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THE LEWISTO N TELLER.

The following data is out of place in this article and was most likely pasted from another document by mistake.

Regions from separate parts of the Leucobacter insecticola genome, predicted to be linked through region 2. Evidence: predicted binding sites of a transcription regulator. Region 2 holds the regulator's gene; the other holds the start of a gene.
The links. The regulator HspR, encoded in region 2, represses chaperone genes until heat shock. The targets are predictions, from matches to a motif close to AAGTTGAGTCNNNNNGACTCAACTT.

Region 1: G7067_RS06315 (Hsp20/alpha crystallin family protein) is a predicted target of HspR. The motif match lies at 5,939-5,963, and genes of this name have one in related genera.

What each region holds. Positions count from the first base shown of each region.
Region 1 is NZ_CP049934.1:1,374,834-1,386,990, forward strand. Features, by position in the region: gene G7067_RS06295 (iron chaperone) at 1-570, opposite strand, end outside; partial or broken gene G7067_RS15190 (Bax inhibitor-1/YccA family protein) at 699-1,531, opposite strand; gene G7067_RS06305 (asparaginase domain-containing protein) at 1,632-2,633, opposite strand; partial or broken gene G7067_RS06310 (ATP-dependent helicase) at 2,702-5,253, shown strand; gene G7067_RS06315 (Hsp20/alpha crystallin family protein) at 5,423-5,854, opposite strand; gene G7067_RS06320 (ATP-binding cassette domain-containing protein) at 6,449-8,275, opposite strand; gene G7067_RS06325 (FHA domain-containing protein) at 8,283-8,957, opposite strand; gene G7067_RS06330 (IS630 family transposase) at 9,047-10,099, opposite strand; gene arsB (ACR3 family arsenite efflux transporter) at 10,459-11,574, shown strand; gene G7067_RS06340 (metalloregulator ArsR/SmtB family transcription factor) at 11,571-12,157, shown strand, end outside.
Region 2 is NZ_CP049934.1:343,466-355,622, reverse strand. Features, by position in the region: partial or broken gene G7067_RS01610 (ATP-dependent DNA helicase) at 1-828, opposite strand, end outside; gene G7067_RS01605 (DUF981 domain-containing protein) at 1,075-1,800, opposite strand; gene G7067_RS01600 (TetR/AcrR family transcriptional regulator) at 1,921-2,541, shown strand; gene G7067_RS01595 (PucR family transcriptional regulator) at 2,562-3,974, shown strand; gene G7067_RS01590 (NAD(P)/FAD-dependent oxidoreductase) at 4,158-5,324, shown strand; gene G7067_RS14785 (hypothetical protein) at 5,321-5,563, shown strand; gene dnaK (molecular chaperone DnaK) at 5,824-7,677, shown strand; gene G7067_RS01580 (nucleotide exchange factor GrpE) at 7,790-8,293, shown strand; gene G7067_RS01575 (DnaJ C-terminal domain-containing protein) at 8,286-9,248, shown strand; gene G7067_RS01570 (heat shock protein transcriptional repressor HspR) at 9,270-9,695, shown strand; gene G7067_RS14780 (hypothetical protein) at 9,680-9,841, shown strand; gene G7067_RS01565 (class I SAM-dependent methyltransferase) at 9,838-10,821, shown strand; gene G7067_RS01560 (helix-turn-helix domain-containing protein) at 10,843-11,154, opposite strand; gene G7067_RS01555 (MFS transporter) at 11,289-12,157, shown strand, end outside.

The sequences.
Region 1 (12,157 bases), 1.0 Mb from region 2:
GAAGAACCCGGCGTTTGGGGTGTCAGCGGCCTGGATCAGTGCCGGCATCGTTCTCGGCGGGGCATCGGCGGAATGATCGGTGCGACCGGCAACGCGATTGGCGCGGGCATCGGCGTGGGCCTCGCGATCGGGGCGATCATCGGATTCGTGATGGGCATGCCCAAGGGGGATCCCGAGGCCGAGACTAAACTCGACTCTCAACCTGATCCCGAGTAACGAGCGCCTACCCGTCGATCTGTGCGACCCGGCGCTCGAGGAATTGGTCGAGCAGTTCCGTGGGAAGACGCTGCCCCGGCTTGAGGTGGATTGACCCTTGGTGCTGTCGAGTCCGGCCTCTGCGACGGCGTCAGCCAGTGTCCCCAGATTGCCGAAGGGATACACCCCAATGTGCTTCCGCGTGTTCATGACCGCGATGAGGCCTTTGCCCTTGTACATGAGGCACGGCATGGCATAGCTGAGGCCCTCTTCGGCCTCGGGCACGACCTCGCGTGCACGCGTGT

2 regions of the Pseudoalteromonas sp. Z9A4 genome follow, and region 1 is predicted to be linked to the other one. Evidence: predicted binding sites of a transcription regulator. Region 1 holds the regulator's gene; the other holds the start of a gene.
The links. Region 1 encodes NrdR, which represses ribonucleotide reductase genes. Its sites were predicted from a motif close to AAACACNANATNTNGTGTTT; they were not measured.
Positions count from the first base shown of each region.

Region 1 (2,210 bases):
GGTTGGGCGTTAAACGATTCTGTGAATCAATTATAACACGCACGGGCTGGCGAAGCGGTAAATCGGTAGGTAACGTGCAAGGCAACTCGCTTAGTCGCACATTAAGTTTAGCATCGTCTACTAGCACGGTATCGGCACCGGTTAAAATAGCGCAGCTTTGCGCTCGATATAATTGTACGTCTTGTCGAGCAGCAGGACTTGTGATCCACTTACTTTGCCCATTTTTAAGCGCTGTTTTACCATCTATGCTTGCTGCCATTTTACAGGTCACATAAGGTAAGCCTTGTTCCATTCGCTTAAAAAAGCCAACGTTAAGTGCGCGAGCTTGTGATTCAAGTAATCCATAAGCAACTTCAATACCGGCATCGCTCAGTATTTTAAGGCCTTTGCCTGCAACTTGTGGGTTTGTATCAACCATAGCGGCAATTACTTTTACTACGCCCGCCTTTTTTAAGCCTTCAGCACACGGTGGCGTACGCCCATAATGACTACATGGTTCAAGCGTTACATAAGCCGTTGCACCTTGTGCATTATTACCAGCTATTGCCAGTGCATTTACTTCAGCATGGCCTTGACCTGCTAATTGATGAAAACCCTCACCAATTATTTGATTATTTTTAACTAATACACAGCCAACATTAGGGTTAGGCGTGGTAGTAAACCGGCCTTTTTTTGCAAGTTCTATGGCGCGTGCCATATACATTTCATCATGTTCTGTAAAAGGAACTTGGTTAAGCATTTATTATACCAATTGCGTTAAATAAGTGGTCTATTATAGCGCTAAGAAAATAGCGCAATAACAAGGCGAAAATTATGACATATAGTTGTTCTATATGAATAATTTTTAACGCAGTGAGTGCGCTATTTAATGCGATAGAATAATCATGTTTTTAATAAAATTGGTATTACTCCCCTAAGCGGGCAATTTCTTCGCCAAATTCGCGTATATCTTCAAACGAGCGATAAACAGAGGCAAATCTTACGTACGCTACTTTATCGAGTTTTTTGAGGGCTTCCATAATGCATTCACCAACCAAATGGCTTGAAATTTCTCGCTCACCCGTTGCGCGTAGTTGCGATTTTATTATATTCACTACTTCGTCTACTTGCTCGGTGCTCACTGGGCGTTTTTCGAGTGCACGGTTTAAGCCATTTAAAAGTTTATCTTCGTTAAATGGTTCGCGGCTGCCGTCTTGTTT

CAUL A. FOKKBMAN, K dit or and Prop LEWISTON. s ! IDAHO. It is strange how last American rifles have rid the new world of the larger carnivora. Within the last fifty years wolves and bears have entirely disappeared from hundreds of thou sands of squaro miles where they once were as numerous us rabbits. Sitting Bull is described as a drunkard, a libertine, a habitual liar— a man utterly devoid of one decent trait of character. The old rascal could hardly have turned out worse bad he 6peut all his life at the popu lous centers of civilized white men. The hot lands can never boast of the highest grade of health. The av erage length of life is greater in Nor way than in any other country in Europe. This is attributed to the fact that the temperature is so generally uniform, and it is cool throughout the year. _ The enterprising people of Australia propose to celebrate the centennial of the first settlement on their island by fitting out an expedition to explore the Aatarctic pole. All the Austra lian provinces, it is said, will con tribute to the great enterprise, and several wealthy mon have offered | largo sums of money. It has long been the facetious custom of mankind to attribute all perversity of temper and dejection of spirit otherwise not explainable to the condition of ones' liver. Now arises a now prophet, who dcolares that this same long-sufforing and over worked portion of the physical being is to blame for the decadence of natural golden hair. A man has with him a working pump called his heart, a working bellows called his lungs, a working vat called his stomach, a working condenser called bis brain and a working evap orator called his skin, all of which must be ut work whether he will or not The he irt is expending over his body day by day, 122 foot-tons of work. He will go on lifting so many millions ,of tons in so many years. If he meet with no accident the time wilt come when his lust stroke will be finished and he will die. In this age of materialism there is but little room for belief in the old jheroes and in the stories of their he roic deeds which have been a delight and an inspiration to past generations. Historical iconoclusta have pulled down many of the world's idols from the pedestals on which they have stood to loug, or else have striven to show that they were only figures of cofnmon clay; and we have been asked to sur render Sir William Wallace. William Toll, Joan of Arc, Jessie Brown of Lucknow, and all the heroic figures that crowd the Walhalla of the ages, to the domain of legend and imagina tion. Princeton stands second to none of our American colleges la the part her graduates have played in the general history of the United States. Her roll of fame is long in proportion to her numbers. She has given her country nine of the fifteen college graduates who sat in the constitutional conven tion, one president, two vice presidents, four justices of the supreme court— one a chief justice—fivo attorney generals., and fifteen other cabinet officers, twenty-eight governors of states, a hundred and. seventy-one senators and congressmen, a hundred and thirty-six judges, forty-three col lege presidents, and a hundred and seventy-five professors. It is likely that in every country there are many persons who would ex change life for gold, providing they could receive the compensation a con siderable time in advance of deliver ing themselves up to do ith. The number of suicides in our own and other countries show how many think that life is not worth living. If a premium were offered the number of suicides would increase. Money will kempt persons to engage in the most perilous pursuits. The compensation of soldiers is generally much smaller than that of persons engaged in peace ful pursuits that are not attended by danger, but at the commencement of a war there are always voluutecrs enough. ______ It has been shown that it is not only possible for the bypootizer to reduce his subject absolutely to his will at a certain time when the force is in operation, but that at aur subsequent, time its influence can be revived and the subject involuntarily be compelled to perform acts willed originally per haps six months or a year before by the bypnotizer. The vista that is thus opened is simply boundless. A con scienceless specialist practicing hyp notism would have at his meroy all persons susceptible to this elusive power. One man might bo induced to will his property away unjustly and to make the will at a distance from the hypnotiser and years after the hypnotism had been effected; the vic tim himself might honestly believe and maintain that the unjust act was the ▼oiurtary doing of an unbiased and hw agent I | - BIS I NHERI TANCE. Two gentlemen, both past middle age, were seated beside a glowing grate-fire, chatting as old friends will, who have met after a long separation. The hour was late, nearly midnight, but no sign of weariness was on either face. The room was a library, with well-filled book-cases on all sides, a large business-like table in the center, and deeply cushioned chairs scattered about One book case contained only medical works in substantial bindings, and with murks of service plainly visible. Dr. Thornton, host and owner of the handsome house in which the room was situated, was a man past forty, with iron-gray hair, strongly marked features, a tall, erect figure, and an expression at once kindly and resolute. You read prompt decision in his dnrlc-bluo eyes, and a sympathy in the pleasant smile that often cross ed his lips. His companion, heavily bearded and bronzed by travel, was a far hand somer man, but with a weaker face. "At last," he said, stretching him self lazily in his deep arm chair, "I find you alone and disengaged. Give me permission to stuff a towel into that obtrusive office-bell of yours, so that no whining woman or squalling brat can summon you away and make me unhappy." "Can't be done, Tom. Make the I most of mo now, for the claims of the whining women and the squalling bruts cannot be denied." "You know what I want to hear. I left you, twelve years ago, a poor man with u struggling, almost wholly gra tuitious practice, a sworn bachelor, and almost a hermit outside of your professional duties. I find you wealthy, with, a charming wife, and a popular member of society, and yet your prac tice is, as before, almost entirely amongst those who could not fee you if they would. From what relative, unknown to me, your own cousin, did you iuherit your fortune?" "Did it ever occur to you, Tom, that there are Romances h: real life, all about us, quite as improbable as those found upon the shelves of tho circulating library? My experience will convince you that I speak with authority. Twelve years ago—wo are getting old Tom!— I was, as you say, a poor man, studying hard, living in a stuffy little house in a poor neigh borhood, hoping for better times, more profitable practice and a fuller purse. I was a bachelor bocauso I could afford only poverty to a wife; a hermit becauso my studies wero en grossing. In my small house I kept ope old woman servant, who cooked for me and kept things tidy. Having no carriage I needed no boy, for Mar tha could write, aud I had a much larger office practice than that outside. "It was late, one bitter night in January, whon I was rousod by the office bell, and the shout Of excited voices under my window. Hastening down I found several men carrying upon a shutter the unconscious putieut I was to aid if possible. " 'An old man, sir, knocked down by runaway horses, and run over,' ■aid one of the party, as they gently deposited their burden upon a sofa. "Badly hurted. I'm thinking, doctor, but not dead!' , "Badly hurt, indeed, I found him, and my examination convinced me that any further motion would result fatally. Keep him I must or risk his life by removal to a hospital. With the assistance of two of the men, I undressed him and put hitp into my own bed, noticing then that he wore no coat " 'Somebody took it off!' they told me, and apparently somebody kept it as it never appeared again. In tho trousers pockets were only some trilling articles, a bunch of keys and a handkerchief, but nothing to give any clew to the identity of u>y patient and uninvited guest "I will not enter into the details of the injuries that excited my interestas a physician and surgeon as much as they called for my sympathy as u man. There wero complications in tho case that called upon all my skill and knowledge, and the patient endur tnee of great suffering made me respect ray unfortunate guest from the first "It was nearly a fortnight before ho recovered from tho brain injury suffi ciently to speak distinctly. When the sufferer could speak he told me his name was Fanshawe. but said nothing more of himself, and I supposed him unwilling to confess to poverty and the inability to pay me for my services. "I do not take much credit to my self for my hospitality or devotion, be cause I was so deeply interested in the 'case,' professionally considered that I would have lived on broad and water rather than have it taken out of my hunds. As he became stronger, my patient became my friend, and inter ested mo deeply by the vnriotv and depth of his information, his experi ence of travel and charm of conversa tion. "Not until he was convalescent, and had been an iumute of my house for lour months, did I know that he was a man of wealth, living lu the hosue I now occupy. "To cure him was beyond human skill, but through two years I at tended him. alleviating great suffer ing, and often accepting his Invitation to 'sperm) an hour or two with a lonelv CU man.' ^Then he died he left me his entire fortune, which I supposed to bo mine only bocauso he had no direct heirs or near relatives. He hud never spoken but once of his family, and then said briefly that ho was a wid ower, and had lost his only child. "I had eujoyed my inheritance for more than nine years, when I fell in love. I, who had never cared for female society before, became deeply attached to the mother of one of my patients, a lady nearly my own age, tho widow of an artist who died in Rome some four or five years before I met her. She had sent for me to see her boy, an only child, slowly dying with an incurable disease of the spine. "Mrs. Eastvvell know before she saw me that there was no hope of saving the child's life, but she thought I could ease tho pain and restlessness from which ho suffered. She was herself an artist, working in water colors for tho large stores that dealt in fancy goods, and embroidering most exquis itely. But her child cluimed much of her time and attention, and I knew she worked in hours when she should have shared tho boy's slumbers. "Patient, self-sacritieing, gentle and refined, she filled my ideas of pure womanhood, and I loved her with all the strength of thé first love of years. I gave her a man's devotion—not a boy's infatuation. But I knew that it was useless for mo to speak while the child lived. She would have thought it sacrilege to give my love considera tion while the mother love in her heart was the ruling spirit. Love making while her child was dying! I could see how she would shrink from tho mere suggestion. "So I tried to be content with win ning the place of a trusted friend, delicately trying to make my presence a comfort and a help to her and doing all that I could to make smoother the hard p ths the childish feet wero pressing. "One afternoon she came to my office to ask some question about the little boy, and as tho waiting room was full I took her through the parlor to the front door. As we passed by the mantelpiece of the front room she suddenly give a cry of pain and sur prise, stopping short before a life-size portrait of Mr. Fanshawe. Her face was white, her whole form trembling, and before I could catch her she gave a cry of "Father!" and dropped in a dead faint "It was the old story, Tom. She had loved her husband better than her father, and eloped with him. never winning forgiveness. The home she had left was broken .up, and Mr. Fan shawe removed to another, city, so that for years she had not known where to find him, and had never heard of his death. Her husband had taken her abroad soon after their marriage, and sho did not know whether her father had ever tried to trace or follow them. "You may imagine how like a thief I felt when I could calmly consider this story, and think of my inherit ance—I, living in luxury, and she toil ing for bread! And the money was hors by every claim of humanity. "At once 1 commenced to arrange for restoring the property to her, and knowing her pressing needs, instruct ed my lawyer to supply her with ready money, and inform her that, as soon as it could be legally done her futher's fortune would be restored to her. "Tom, she flatly refused to take it. Sho had offended her lather and had accepted her punishment, and she would not listen to any proposal to accept his money. In vain 1 urged the justice of her claim, the burden that money so wrongly willed away fron her would be to me. She threat ened to le ve the city and never re turn. if I persisted. "While nothing was settled, her child died. Sho grieved, as only the mother of an only child can grieve, and yet I think I comforted her. 1 dropped all question of tho disputed inheritance in those long months, when her loneliness led her to turn to me, her true, loving friend. "And so, Tom, when a year had passed, and the little lire was a sacred memory, no longer a passionate pain to romembor, I asked her once more to accept her father's fortune and his heir with it. "We needed no lawyer then to make the transfer, for I won my wife with out losing my inheritance." "And there goes that confounded office-bell!" said Tom, rising, "so I am off."— N. Y. Ledger. An Immiait EiUbilihmeat. The drummer who cannot do his share of bragging, and perhaps a little more, is as rare in tho community as the black swan of antiquity. The latest specimen of drummer'e hyper bole I give hero word for word as it was told me: "You can't begin to con ceive of the enormous dimensions of our establishment. Just think of it!. Wo didn't flud out until we began to tiike stock lately that two of our cashiers had been missing for four weeks!" — Jeweler's Weekly. , litBsalmAsr. A friend reports the following con versation between himself and a rich but miserly old customer. Jeweler—This is a fair watch, but I can hardly guarantee it The customer—Oh, that's just what I want. I am going to give It to my nsphew as a keepsake. Thepoorer It nsi the oflener he will think of on— Jewelers' Weekly. HILLS ABOUT NAZAKLin. DR. TALMAGE'S HOLY LAND DIS COURSES CONTINUED. the Scenes of Christ's Boyhood Des cribed.—The Vaine ofthe Country bred Boy to Civilization.—The Ser mon on the Mount.—Turning 'Wa ter into Wine. Brooklyn, N. Y., Nov. 23, 1800. —The Interest in the series of sermons in which Dr. Talmage is describing his recent tour in Palestine and inculcating Gospel lessons suggested by his theme, increases from week to week. There was never so large a crowd at any one of the previous eight sermons as there was today around the Brooklyn Academy of Music In the morning and at the New York service in the evening to hear the ninth sermon. The subject was "Among the Holy Hills," and the text Luke 4:16—"Ho came to Nazareth where he was brought up." Following is the sermon: What a splendid sleep I had last night in • Catholic convent, my first sleep within doors since leaving Jerusalem, aud all of us &s kindly treated as though we had been tho Popo and his college of cardinals passing that way. Last evening tho genial sisterhood of the convent ordered a hun dred bright-eyed Arab children brought out to sing for me, and it was glorious! This morning I come out on the steps of the convent and look upon the most beautiful village of all Palestine, its houses of white limestone. Guess its name! Nazareth, historical Nazareth, ono of the trinity of places that all Christian travelers must see or feel that they have not seen Palestine, namely, Bethlehem, Jerusalem, Nazareth. Babyhood, boyhood, manhood of Him for whom I believe there are fifty million peo ple who would now, if it wero required, march out and die whether under axe or down in the floods or straight through the fire. All Christ's boyhood was spent in this village and its surroundings. There is the very well culled "The Fountain of the Virgin," to which by his mother's side he trotted along holding her hand. No doubt about it; it is tho only well in tho village, »Dd it has been the only well for three thousand years. This morning we visit it, and the mothers have their children with them now as then. The work of drawing water in all ages in those coun tries has been women's work. Scores of them are waiting for their turn at it, three great and everlasting springs rolling out into that well their barrels, their hogs heads of water in floods gloriously abundant. The well is surrounded by olive groves and wide spaces in which peoplo talk and children, wearing charms on their heads as protection against the "evil eye," are playing, and women with their strings of coin on either sido of their faces, and in skirts of blue, and scarlet, and white, and green, move on with water-jars on their heads. Mary. I suppose, almost always took Jesus the boy with her, for she had no ono she could leave Him with, being in humble circum stances and having no attendants. I do not belicvo there was one of the surround ing fifteen hills that the boy Christ did not rango from bottom to top, or one cavern in their sides He did not explore, nor one species of bird flying across the tops that Ho could not call by name, or one of all the species of fauna browsing on those steeps that He had not recognized. You see it all through His sermons. If • man becomes a public speaker, in his orations or discourses you discover his early whereabouts. What a boy sees be tween seven and seventeen always sticks to him. When the Apostle Peter preaches you see the fishing nets with which he had from his earliest days been familiar. And when Amos delivers his prophecy you hear in it the bleating of the herds which he had in boyhood attended. And in our Lord's sermons and conversations you see all the phases of village life, and the mountainous life surrounding it. They raised their own chickens in Nazareth, and in after time he cries: "O Jerusalem ! Jerusalem ! how often would I have gathered thee as a hen gathcreth her chickens under her wings !" He had seen his mother open the family wardrobe at the close of summer and the moth millers flying out, having destroyed the garments, and in after years he says; "Lay not up for yourselves treasures on earth where moth doth corrupt." In childhood Ho had seen a mile of flowers, white as tho «now, or red as the flame, or olue as the sea, or green os the tree tops, and no wonder in His manhood sermon He said, ■'Consider the lilies." Whilo one day on a high point where now stands the tomb of Neby Ismail, he had seen winging past Him so near as to flurry His hair, tho partridge, and the hoopoe, and tho thrush, and the osprey, and the crane, and the raven, and no wonder afterward in His manhood sermon He said, "Behold tho fowls of the air." In Nazareth and on the road to it there are a great many camels. I can see them now in memory making their slow way up the zig-zag road from the plain of Esdraclon to Nazareth. Familiar was Christ with their appearance, also with that small insect the gnat which Ho had seen His mother strain out from a cup of water or pail of milk, aud no wonder ho brings afterward the largo quadruped and the small Insect into His sermon and, while seeiDg the Pharisees careful about small ■ins, and reckless about large ones, cries out: "Woe unto you blind guides which ■train out a gnat and swallow a camel." He had iu boyhood seen the shepherds get their flocks mixed up, and to one not familiar with the habits of shepherds and their flocks, hopelessly mixed up. And a ■beep-stealer appears on the scene and dis honestly demands some of those sheep, when he owns not one of them. "Well," say the two honest shepherds, "we will soon settle the matter," and one shepherd goes out in one direction and the other shepherd goes out in the other direction, and the sheep-stealer In another direction, and each one calls, and the flocks of each of the honest shepherds rush to their owner, while the sheep-stealer calls, and calls again, but gets not one of the flock. No wonder that Christ years after, peach ing on a great occasion and illustrating hi* own shepherd qualities, says: "When Ho putteth forth His own sheep He goeth be fore them, and the sheep follow Him for they know His voice, and the stranger they will not follow for they know not the voico of a stranger." The sides of these hills ire terraced for grapes. Tho boy Christ bad often stood with great round eyea watching the trimming of the grape-vines. Clip, goea tho knife, and off falls a branch. The child Christ says to the farmer, "What do you do that or?" "Oh," oayo ko fanner, "that is a dead branch and it • doing nothing and Is only in tho way, so ' cut if off." Then tho farmer with hie harp knife prunes from a living broach his aad teat tendril aad tho other tendril. "But," says the child Christ, "these twigs that you cut off now aro not dead; what lio you do that for?" "Oh," says tho farmer, "we prune oft these that the main branch may have more sap and be more fruitful." No wonder in after years Christ said in His sermon; "I am the truo vine and my Father is tljo husbandman: every branch in me that beareth not fruit Ho taketh away, and every branch that beareth fruit He purgeth it, that it may bring forth more fruit." Capital ! No ono who had not been a country boy would have said that. Streaks of nature nil through Christ's sermons and conversations. When a pigeon descended upon Christ's head at his baptism in tho Jordan it was not tho first pigeon He bad seen. And then Ho has such wide sweep of discourse as you may imagine from one who has stood on the hills that overlook Nazareth. As far as I understand Christ visited the Mediterranean Sea only once, but any clear morning He could run up on a hill near Nazareth and look off to tho west and see the Mediterranean, whilo there in the north is snowy Mount Leban on, clad as in white robo of ascention, and yonder on tho east and south-east Mount Gilboa, Mount Tabor and Mount Gilead, and yonder in the south is tho plain of Esdraclon over which we rode yesterday on our way to Nazareth. Those mountains of His boyhood in His memory, do you wonder that Christ when He wanted a good pulpit, made it out of a mountain—"seeing the multitude Ho went up into tho moun tain." And when He wanted especial com munion with God, Ho took James and John and Peter into "a mountain apart." Oh, this country boy of Nazareth, come forth to atono for the sins of the world, nnd to correct the follies of tho world, and to stamp out the cruelties of tho worfd, aud to illumine tho darkness of the world, aud to transfigure the hemispheres! So it has been the mission of the country boys in nil ages to transform and inspire and rescue. They come into our merchandise and our court-rooms, nnd our healing art and our studios and our theology. They lived in Nazareth before they entered Jerusalem. And but for that annual influx our cities would have enervated and sickened and slain the race. Late hours and hurtful apparel and overtaxed digestive organs and crowded environments of city life, would have halted the world, but tho valleys and mountains of Nuzareth have given fresh supply of health and moral invigoration to Jerusalem, aud the country saves the town. From the hills of New Hampshire and tho hills of Virginia aud the hills of Georgia come into our national eloquence the Wcb sters and the Clays and tho Henry W. Gradys. From the plain homes of Massa chusetts and Maryland come into our na tional charities the George Pcabodys and the William Corcorans. From the cabins of the lonely country regions come into our national destinies tho Andrew Jack sons and tho Abraham Lincolns. From plough boy's furrow and village counter nnd blacksmith's forge como most of our city ' giants. Nearly all tho Messiahs in all de partments dwelt in Nazareth before they came to Jerusalem. I send this day thanks from these cities, mostly mado prosperous by country boys, to tho farm house and the prairies and tho mountain cabins and tho obscure homesteads of North and South and East and West, to the fathers and mothers in plain homespun, if they be still alive, or tho hillocks under which they sleep the long sleep. Thunks from Jerusalem to Nazareth. On this December morning in Palestine on our way out from Nazareth wo saw just such a carpenter's shop as Jesus worked in, supporting his widowed iWt'.iÿ, uije. he was old enough to do so. I looked in, and there were hammer, and saw, and piano, and auger, and vice, and measuring-rule, and chisel, and drill, and adze, and wrench, and bit, and all tho tools of carpentry. Think of It! He who smoothed the surface of the earth, shoving a plane. He who cleft the 'mountains by earthquake, pounding a chisel. He who opened the mammoth caves of tho earth, turning an auger. He who wields the thunderbolt, striking with a hammer. Ho who scooped out the bed for the ocean, hollowing a ladle. He who flashes the morning on the earth, and makes the mid night heavens quiver with aurora, con structing a window. I cannot understand it, but I believe it. A sceptic said to an old clergyman, "I will not believe any thing I cannot explain." "Indeed!" said tho clergyman, "You will not believe any thing you cannot explain. Please to ex plain to me why some cows have horns, and others have no horns." "No!" said the sceptic, "I did not mean exactly that. [ mean that I will not believe anything I have not seen." "Indeed!" said the slergyman, "You will not believe anything you have not seen. Have you a backbone?" "Yes," said the sceptic. "How do know?" said the clergyman. "Have you ever seen it?" This mystery of God-head and hu manity interjoined I cannot understand, and I cannot explain, but I believe it I am glad there are so many things we can not understand, for that leaves something for heaven. If we know everything here, heaven would be a great indolence. What foolish people, those who are in perpetual fret because they cannot understand all that God says and does. A child in the first juvenile primer might aa well burst into tears because it cannot understand conic sections. In this world we are only In the A-B-C class, and we cannot now understand the libraries of eternity which put to utmost test faculties archangellc. I would be ashamed of heaven if we did not know more there, with all our facul ties intensified a million fold and at the center of the universe, than we do here with our dim faculties and clinging to the outside rim of the universe. in about two hours we pass through Cana, the village of Palestine where the mother of Christ and our Lord attended the wedding of a poor relative and having come over from Nazareth for that purpose. The mother of Christ—for women are first to notioe such things—found that the pro visions had fallen short and the told Christ and He, to relieve the cm harass ment ofthe housekeeper, who had Invited more guests than the pantry warranted, became the butler of the occasion, and out of a cluster of a few aympathetio words squeezed a beverage of a hundred and twenty-six gal lons of wine in which waa not one drop of intoxicant or it would have left that party as maudlin and drunk as the great centen nial banquet in New York two years ago left senators and governors and generals and merchant princes. The difference be tween the wine of the wedding in Cana and the wine at the banquet in New York being that the Lord made the one and the devil made the other. Wa got off our boraea and examined some of these water }ara at Cana said to be the very ones that held the plain water that Christ turned in to the purple bloom of an especial vintage. I measured them and found them eighteen Inches from edge to edge and nineteen Inches deep, and declined to accept their Identity. But we realized the immensity af a supply of a hundred and twenty-alx gallona of wine What waa that for? Probably one gallon would bava b oon wongh, for it waa only an additional In stallment of what had ilready been p r ._,, cd, nnd it is probable that the houseu, V could not have guessed more than oiV '■!? Ion out of the way. But a hundr and twenty-six gallons! What will u V j with the surplus? Ah, it was just like'ou Lord! Those young people were ah. ut" to start housekeeping, and their means \ limited, and that big supply, whether in their pantry or sold, will be a m: u help. You see there was no strychn I 0 ' logwood, or nux vomica, in tint biuvra' ■/ and as tho Lord trade it It would keep j[. makes mountains and seas that keep thuj sands of years and certainly He could r a ki a beverage that would keep four or fi v ! years. Among tho arts and invcnti&rs of the future I hope there may be some one that can press tho juices from tiro priino and so mingle them and without one dron of damning alcohol that it will keep f 0 , years. And the more of it you take the clearer will bo the brain and the health;,., tho stomach. And here is a remarkable fact in -my recent journey—I travelled through Italy, and Greens, nnd Egypt um . Palestine, and Syria, and Turkey, ' anf i bow many intoxicated persons do you think I saw in all thoso five great realms.' \ ot one. Wo must in our Christianized land, have got hold of come kind of bev. ra -o that Christ did not make. But wo must hasten on, for I ,i 0 not mean to close my eyes tonight till ] from a mountain top, Lake Galilee, on whose banks, next Sabbath, we will wor ship, nnd on whose waters tho f<s •■; n „ morning wo will take a saii. On and up wo go in tho severest climb of all j'.br». tine, the ascent of tho Mount of beati tudes, on the top of which Christ piviu-hod that famous sermon on the HI. _ Blessed this and Blessed that. Up to their knees the horses plunge iu mole-hills, and a surface that gives way at the first tourh of tho hoof, and again and a,yum j 10 tired beasts halt, as much as to say to tir.-i "It is unjust for you to mako U3 climb these steeps." On aqd up over mountain sides where in the later season, hyacinths and daises, and phloxes, aad anemones kindle their beauty. On and up until on tho rocks of black basalt wo dismount, and climbing to the highest peak, look out on an enchantment of scenery that seems to be the Beatitudes themselves arched into skies, and rounded into valleys, and sil vered into waves. The view is like that of Tennessee and North Carolina from the top of Lookout Mountain, or like that of Vermont and New Hampshire from the top of Mount Washington. Hail hills of Gali lee! Hail Lake Gennesaret. only four miles away! Yonder, clear up and most conspicuous, is Safed, the very city to which Christ pointed for illustration in the sermon preached here, saying, "A city set on a hill cannot bo hid." There are rocks around me on this Mount of Beatitudes, enough to build the highest pulpit tho world ever saw. Aye, it is the highest pulpit. It overlooks all time and all eternity. The valley of Hattin between hero and Lako Galilee is an ampitheatre, as though the natural contour of the earth had invited all nations to come and sit down and hear Christ preach a sermon, in which there were more startling novelties than were ever announced in all the sermons that were ever preached. To those who heard Him on this very spot. His word must have seemed the contradiction of everything that they had ever heard or road or •xperienced. The world's theory had been : Blessed nro tho ar rogant; Blessed aro tho supercilious; Blessed are the tearless; Blessed aro they that have everything their own way; Blessed aro tho war eagles: Blessed aro the persecutors; Blessed arc tho popular; Blessed are the Herods and the Caesars, and the Ahabs. "No! no! no!" says Christ with a voice that rings over theso rocks, and through yonder val ley of Hattin, and down to the Opaline lake on the one sido and the sapphire Mediterranean on tho other, aud ucross Europe in ono way, and across Asia in the other way, and around the earth both ways, till the globe shall yet be girdled with the nine beatitudes: Blessed are tho poor, Blessed are the mournful. Blessed are the meek, Blessed are tho hungry. Blessed are the merciful. Blessed aro the pure. Blessed are the peacemakers, Blessed are the persecuted, Blessed aro the falsely reviled. Do you see how the Holy Land and the Holy Book fit each other? God with His left hand built Palestine, nnd with His right wrote tho Scriptures, the two hands of the same Being. And in proportion ns Palestine is brought under close inspec tion, the Bible will be found more glorious and more true. Mightcst book of tbs past! Mlghtest book of the future! Monarch of all literature! The proudest works of Genius shall decay. And Reason's brightest lustre fad» sway. The Sophist's art, the poet's boldest flight. Shall sink In darkness, and concludo In night; But faith trlumphantover limit shall stand. Shall grasp the sacred volume in tier band; .sick lai lis source t ne heavenly mil. convey Tuen lu tuu uoou ut glory melt away. lml. —I da* Race improvement by Women, In u society in which women were all pecuniarily independent, were nil fully occupied with publio duties and intellectual or social enjoyments and had nothing to gain by marriage as re gards material well being, we may be sure that the number of tho unmar ried from choice would largely in crease. It would probably come to lie considered a degradation for any wo man to marry a man she could not both love and esteem, and this feeling would supply ample reusons for either abstaining from marriage altogether or delaying it till a worthy and sym pathetic husband was encountered. If man, on the other hand, the passion of lovo is more general, and usually stronger, and as in 6uch a society as is here postulated there would be no wsy of gratifying this passion but by' ®* r - riage, almost every woman would re ceive offers, and thus a powerful se lective agency would rest with the male sex. , , Under the system of education an of public opinion here suggested there can be no doubt how this selec ion would bo exorcised. The idle and ie selfish would be almost universally rc jeeted. The diseased or the weak m intellect would also usually ''oniain married, while those who exhi J tendency to insanity or to here i y disease would in hardly any case partners, because it would be con ered an offense against society the means of perpetuating such dis ease or imperfections.—Alfred B lace in Popular Science, The man who runs hta boot* down at the heel has a hard time keeping hta toe* equere with the world.